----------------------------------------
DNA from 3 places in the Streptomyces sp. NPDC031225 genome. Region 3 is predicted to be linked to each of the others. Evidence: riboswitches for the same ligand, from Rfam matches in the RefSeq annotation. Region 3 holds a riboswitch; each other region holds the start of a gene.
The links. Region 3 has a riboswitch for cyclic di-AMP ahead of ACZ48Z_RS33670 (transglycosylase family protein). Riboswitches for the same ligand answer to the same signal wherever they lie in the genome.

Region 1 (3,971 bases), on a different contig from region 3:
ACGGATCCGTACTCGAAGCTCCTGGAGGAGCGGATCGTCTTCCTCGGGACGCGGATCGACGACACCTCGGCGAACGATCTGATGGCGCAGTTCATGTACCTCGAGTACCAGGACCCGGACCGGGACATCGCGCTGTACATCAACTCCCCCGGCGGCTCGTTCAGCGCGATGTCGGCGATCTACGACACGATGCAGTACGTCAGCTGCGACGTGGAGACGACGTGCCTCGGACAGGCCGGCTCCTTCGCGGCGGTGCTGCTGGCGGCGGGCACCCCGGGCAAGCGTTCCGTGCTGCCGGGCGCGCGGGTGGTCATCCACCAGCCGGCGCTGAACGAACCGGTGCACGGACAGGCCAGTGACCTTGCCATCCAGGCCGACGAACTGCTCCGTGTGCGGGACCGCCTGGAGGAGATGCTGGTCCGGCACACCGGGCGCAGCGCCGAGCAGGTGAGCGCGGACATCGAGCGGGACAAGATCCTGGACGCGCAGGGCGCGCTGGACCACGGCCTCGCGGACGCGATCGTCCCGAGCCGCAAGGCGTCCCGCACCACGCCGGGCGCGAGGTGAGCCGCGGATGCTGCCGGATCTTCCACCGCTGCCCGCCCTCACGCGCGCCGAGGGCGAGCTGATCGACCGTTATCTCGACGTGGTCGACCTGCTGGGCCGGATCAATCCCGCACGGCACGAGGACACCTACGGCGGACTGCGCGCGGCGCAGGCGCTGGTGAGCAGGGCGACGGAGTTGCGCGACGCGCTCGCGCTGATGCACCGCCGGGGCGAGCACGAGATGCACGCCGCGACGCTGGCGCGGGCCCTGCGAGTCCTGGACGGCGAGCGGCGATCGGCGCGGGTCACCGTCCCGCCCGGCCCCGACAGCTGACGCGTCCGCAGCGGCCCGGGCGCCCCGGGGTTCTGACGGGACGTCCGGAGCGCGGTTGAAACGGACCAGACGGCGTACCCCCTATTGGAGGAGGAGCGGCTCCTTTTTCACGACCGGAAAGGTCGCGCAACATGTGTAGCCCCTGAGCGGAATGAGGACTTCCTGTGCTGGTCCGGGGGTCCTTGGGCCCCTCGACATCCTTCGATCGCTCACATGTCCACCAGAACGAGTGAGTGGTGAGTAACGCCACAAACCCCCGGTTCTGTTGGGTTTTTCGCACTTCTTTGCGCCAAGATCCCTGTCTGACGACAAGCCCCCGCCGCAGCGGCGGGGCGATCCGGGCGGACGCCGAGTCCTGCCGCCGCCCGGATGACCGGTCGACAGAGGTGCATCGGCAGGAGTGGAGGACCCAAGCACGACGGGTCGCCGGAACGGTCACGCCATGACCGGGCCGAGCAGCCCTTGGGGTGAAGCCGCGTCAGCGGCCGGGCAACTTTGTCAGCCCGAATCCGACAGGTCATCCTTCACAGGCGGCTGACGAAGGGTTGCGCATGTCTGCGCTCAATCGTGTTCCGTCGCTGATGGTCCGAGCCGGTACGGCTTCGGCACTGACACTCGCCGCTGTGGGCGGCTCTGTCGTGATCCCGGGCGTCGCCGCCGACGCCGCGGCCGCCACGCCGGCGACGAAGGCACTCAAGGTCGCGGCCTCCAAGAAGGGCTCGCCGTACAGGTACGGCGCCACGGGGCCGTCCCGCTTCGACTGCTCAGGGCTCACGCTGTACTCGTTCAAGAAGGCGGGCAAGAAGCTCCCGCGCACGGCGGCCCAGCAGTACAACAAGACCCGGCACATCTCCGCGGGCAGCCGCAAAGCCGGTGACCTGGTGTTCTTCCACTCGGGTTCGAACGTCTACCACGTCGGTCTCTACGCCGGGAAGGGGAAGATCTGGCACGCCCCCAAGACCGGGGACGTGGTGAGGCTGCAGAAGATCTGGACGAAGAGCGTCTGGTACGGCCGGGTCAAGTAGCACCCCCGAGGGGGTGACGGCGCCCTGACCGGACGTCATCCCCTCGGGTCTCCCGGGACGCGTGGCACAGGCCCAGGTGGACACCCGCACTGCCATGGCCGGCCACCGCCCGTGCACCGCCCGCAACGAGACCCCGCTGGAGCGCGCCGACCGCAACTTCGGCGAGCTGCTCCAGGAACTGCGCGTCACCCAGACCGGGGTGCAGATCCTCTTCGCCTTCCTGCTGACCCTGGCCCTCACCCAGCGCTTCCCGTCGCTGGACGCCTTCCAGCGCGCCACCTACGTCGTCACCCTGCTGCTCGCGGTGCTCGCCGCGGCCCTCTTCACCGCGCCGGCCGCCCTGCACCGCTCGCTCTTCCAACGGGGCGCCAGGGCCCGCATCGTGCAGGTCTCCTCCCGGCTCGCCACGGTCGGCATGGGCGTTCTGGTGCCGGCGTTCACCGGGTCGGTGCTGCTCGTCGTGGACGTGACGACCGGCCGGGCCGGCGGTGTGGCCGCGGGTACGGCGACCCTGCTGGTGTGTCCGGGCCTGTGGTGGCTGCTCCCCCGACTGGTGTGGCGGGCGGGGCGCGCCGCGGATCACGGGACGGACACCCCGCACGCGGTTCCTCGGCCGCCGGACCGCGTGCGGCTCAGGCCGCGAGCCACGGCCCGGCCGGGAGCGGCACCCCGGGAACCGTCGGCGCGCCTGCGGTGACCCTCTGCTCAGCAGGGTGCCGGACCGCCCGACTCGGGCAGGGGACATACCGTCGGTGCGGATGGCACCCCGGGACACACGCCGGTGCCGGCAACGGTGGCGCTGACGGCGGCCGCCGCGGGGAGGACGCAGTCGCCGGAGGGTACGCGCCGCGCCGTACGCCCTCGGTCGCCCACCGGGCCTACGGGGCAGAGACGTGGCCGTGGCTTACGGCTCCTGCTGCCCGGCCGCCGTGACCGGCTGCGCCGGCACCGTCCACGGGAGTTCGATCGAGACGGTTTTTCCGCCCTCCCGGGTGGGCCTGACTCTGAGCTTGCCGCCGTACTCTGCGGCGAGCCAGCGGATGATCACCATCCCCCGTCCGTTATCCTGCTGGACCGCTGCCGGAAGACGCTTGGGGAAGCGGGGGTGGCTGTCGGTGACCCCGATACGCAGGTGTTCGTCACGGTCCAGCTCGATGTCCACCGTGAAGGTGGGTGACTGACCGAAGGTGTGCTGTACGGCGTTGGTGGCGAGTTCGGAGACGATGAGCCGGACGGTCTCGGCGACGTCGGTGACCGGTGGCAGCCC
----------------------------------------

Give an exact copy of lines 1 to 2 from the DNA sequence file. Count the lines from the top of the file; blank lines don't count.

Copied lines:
DNA from 3 places in the Streptomyces sp. NPDC031225 genome. Region 3 is predicted to be linked to each of the others. Evidence: riboswitches for the same ligand, from Rfam matches in the RefSeq annotation. Region 3 holds a riboswitch; each other region holds the start of a gene.
The links. Region 3 has a riboswitch for cyclic di-AMP ahead of ACZ48Z_RS33670 (transglycosylase family protein). Riboswitches for the same ligand answer to the same signal wherever they lie in the genome.